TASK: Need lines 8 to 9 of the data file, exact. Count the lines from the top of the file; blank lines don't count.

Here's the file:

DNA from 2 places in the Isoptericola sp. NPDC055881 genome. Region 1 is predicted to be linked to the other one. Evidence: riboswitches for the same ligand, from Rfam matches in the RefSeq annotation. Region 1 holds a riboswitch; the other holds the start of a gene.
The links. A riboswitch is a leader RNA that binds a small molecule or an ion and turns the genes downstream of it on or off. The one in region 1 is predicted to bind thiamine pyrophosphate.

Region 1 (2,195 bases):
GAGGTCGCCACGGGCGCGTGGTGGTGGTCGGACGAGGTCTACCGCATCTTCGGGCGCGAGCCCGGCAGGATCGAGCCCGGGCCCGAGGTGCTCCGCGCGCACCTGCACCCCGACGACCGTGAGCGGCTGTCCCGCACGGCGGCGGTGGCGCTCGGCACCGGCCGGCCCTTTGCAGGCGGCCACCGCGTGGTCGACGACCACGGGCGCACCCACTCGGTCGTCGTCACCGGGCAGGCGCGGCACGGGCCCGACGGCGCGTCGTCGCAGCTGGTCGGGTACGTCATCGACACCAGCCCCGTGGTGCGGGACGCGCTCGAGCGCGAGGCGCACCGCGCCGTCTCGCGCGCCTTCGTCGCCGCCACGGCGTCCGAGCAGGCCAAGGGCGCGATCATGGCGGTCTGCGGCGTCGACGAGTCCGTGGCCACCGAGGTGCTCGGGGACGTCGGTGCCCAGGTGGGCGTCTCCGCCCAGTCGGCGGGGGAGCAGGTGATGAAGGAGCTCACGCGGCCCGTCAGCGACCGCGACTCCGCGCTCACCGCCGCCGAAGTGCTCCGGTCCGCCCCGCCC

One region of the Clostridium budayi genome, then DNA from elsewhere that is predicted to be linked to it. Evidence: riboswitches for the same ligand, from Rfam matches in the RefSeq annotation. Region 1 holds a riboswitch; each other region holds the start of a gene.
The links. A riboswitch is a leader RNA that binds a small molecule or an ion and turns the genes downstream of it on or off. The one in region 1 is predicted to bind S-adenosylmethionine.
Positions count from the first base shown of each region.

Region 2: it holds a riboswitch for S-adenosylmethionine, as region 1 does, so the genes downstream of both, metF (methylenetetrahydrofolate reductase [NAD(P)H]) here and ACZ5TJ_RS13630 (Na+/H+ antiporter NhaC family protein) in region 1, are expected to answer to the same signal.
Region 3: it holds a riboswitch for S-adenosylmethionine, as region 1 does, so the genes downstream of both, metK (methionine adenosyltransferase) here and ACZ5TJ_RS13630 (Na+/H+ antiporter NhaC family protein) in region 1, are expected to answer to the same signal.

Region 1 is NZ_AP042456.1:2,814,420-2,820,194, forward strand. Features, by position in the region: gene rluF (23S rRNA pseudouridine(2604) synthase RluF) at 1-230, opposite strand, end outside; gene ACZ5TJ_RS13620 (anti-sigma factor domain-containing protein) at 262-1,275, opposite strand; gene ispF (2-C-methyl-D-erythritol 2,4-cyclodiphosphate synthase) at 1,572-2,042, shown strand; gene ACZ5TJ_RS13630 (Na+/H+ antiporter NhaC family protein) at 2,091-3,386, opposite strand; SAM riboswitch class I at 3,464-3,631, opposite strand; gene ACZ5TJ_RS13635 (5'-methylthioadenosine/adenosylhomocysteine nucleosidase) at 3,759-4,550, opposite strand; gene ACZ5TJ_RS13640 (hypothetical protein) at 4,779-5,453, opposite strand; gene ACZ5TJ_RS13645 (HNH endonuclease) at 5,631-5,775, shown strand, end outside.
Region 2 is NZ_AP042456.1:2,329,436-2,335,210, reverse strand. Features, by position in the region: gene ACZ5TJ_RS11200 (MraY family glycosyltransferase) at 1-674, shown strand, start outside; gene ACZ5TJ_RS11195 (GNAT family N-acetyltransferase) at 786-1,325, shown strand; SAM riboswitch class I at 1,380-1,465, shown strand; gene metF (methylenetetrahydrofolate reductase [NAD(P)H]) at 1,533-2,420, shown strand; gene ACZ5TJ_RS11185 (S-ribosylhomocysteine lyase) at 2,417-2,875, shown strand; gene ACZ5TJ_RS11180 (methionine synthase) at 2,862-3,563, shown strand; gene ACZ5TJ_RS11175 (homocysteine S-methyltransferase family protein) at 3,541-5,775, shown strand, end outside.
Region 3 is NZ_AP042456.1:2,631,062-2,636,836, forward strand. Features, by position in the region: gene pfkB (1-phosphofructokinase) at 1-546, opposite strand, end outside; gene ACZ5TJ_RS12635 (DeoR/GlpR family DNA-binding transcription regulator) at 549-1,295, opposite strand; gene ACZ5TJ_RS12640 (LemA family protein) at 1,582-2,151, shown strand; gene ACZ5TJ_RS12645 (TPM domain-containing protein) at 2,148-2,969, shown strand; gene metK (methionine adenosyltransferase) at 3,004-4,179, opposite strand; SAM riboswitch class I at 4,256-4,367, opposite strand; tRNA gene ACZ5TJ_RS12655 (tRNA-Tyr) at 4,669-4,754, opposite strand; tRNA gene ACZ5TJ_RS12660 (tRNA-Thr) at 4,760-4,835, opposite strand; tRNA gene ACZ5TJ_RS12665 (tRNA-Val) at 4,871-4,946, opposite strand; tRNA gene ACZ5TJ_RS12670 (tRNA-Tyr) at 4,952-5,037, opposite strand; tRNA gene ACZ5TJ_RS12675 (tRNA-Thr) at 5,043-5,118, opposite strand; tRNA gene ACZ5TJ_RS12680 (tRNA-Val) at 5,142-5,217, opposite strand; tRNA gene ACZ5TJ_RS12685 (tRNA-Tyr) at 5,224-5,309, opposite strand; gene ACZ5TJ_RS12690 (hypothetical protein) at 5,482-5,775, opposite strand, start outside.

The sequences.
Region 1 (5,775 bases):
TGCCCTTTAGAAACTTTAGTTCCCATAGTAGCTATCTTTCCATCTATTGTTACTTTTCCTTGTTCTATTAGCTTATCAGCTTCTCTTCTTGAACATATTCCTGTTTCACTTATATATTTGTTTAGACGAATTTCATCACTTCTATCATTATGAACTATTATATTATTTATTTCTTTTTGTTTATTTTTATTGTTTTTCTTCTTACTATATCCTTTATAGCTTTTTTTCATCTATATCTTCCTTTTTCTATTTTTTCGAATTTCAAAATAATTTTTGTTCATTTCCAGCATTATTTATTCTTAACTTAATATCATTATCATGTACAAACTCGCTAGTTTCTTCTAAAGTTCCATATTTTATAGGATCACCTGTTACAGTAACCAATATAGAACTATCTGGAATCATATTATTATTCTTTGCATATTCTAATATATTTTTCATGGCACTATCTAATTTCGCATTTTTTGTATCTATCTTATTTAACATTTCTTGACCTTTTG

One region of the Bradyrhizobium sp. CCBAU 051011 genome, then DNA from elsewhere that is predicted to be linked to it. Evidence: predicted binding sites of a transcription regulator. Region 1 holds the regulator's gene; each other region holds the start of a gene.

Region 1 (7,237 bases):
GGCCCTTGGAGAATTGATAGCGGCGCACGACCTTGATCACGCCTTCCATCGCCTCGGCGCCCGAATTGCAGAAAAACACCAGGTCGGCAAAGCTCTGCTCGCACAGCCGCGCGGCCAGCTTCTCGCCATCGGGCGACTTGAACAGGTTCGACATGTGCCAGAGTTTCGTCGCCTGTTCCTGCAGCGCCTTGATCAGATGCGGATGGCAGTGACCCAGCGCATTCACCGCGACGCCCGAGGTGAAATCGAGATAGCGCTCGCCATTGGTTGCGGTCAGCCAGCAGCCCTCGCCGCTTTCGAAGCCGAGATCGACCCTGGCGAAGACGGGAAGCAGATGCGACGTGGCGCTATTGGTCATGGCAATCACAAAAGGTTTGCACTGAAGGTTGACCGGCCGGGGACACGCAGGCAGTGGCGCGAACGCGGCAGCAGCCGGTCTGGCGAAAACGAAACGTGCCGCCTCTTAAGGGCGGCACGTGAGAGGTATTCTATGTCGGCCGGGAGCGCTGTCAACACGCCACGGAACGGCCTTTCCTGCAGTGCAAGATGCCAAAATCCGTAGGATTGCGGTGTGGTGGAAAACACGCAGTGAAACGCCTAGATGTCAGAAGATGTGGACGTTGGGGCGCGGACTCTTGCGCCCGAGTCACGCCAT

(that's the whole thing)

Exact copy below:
Region 2: it holds a riboswitch for S-adenosylmethionine, as region 1 does, so the genes downstream of both, metF (methylenetetrahydrofolate reductase [NAD(P)H]) here and ACZ5TJ_RS13630 (Na+/H+ antiporter NhaC family protein) in region 1, are expected to answer to the same signal.
Region 3: it holds a riboswitch for S-adenosylmethionine, as region 1 does, so the genes downstream of both, metK (methionine adenosyltransferase) here and ACZ5TJ_RS13630 (Na+/H+ antiporter NhaC family protein) in region 1, are expected to answer to the same signal.